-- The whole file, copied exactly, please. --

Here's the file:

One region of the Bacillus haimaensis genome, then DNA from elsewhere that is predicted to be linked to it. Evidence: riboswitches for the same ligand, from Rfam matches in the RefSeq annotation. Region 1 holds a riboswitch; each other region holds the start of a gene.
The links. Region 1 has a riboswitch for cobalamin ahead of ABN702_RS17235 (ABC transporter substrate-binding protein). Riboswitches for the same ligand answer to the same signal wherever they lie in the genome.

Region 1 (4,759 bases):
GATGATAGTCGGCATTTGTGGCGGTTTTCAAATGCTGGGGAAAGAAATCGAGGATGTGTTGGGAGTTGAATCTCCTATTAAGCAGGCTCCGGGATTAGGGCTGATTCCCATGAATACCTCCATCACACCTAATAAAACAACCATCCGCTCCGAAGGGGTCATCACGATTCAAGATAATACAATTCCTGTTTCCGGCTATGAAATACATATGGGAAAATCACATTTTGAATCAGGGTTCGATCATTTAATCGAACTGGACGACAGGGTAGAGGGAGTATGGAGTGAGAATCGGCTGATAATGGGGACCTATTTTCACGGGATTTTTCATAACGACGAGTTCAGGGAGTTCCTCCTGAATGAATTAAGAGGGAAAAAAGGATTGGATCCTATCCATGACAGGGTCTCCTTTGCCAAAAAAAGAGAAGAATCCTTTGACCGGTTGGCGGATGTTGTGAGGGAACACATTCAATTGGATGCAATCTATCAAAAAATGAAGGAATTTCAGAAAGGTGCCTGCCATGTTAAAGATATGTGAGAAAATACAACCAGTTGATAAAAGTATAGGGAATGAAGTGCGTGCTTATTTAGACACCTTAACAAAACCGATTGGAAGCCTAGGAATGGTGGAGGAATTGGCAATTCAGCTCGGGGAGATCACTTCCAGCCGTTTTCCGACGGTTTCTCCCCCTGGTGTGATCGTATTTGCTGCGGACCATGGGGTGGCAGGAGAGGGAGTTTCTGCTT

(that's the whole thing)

One region of the Bacillus haimaensis genome, then DNA from elsewhere that is predicted to be linked to it. Evidence: riboswitches for the same ligand, from Rfam matches in the RefSeq annotation. Region 1 holds a riboswitch; each other region holds the start of a gene.
The links. Region 1 has a riboswitch for cobalamin ahead of ABN702_RS17235 (ABC transporter substrate-binding protein). Riboswitches for the same ligand answer to the same signal wherever they lie in the genome.

Region 1 (4,759 bases):
GATGATAGTCGGCATTTGTGGCGGTTTTCAAATGCTGGGGAAAGAAATCGAGGATGTGTTGGGAGTTGAATCTCCTATTAAGCAGGCTCCGGGATTAGGGCTGATTCCCATGAATACCTCCATCACACCTAATAAAACAACCATCCGCTCCGAAGGGGTCATCACGATTCAAGATAATACAATTCCTGTTTCCGGCTATGAAATACATATGGGAAAATCACATTTTGAATCAGGGTTCGATCATTTAATCGAACTGGACGACAGGGTAGAGGGAGTATGGAGTGAGAATCGGCTGATAATGGGGACCTATTTTCACGGGATTTTTCATAACGACGAGTTCAGGGAGTTCCTCCTGAATGAATTAAGAGGGAAAAAAGGATTGGATCCTATCCATGACAGGGTCTCCTTTGCCAAAAAAAGAGAAGAATCCTTTGACCGGTTGGCGGATGTTGTGAGGGAACACATTCAATTGGATGCAATCTATCAAAAAATGAAGGAATTTCAGAAAGGTGCCTGCCATGTTAAAGATATGTGAGAAAATACAACCAGTTGATAAAAGTATAGGGAATGAAGTGCGTGCTTATTTAGACACCTTAACAAAACCGATTGGAAGCCTAGGAATGGTGGAGGAATTGGCAATTCAGCTCGGGGAGATCACTTCCAGCCGTTTTCCGACGGTTTCTCCCCCTGGTGTGATCGTATTTGCTGCGGACCATGGGGTGGCAGGAGAGGGAGTTTCTGCTT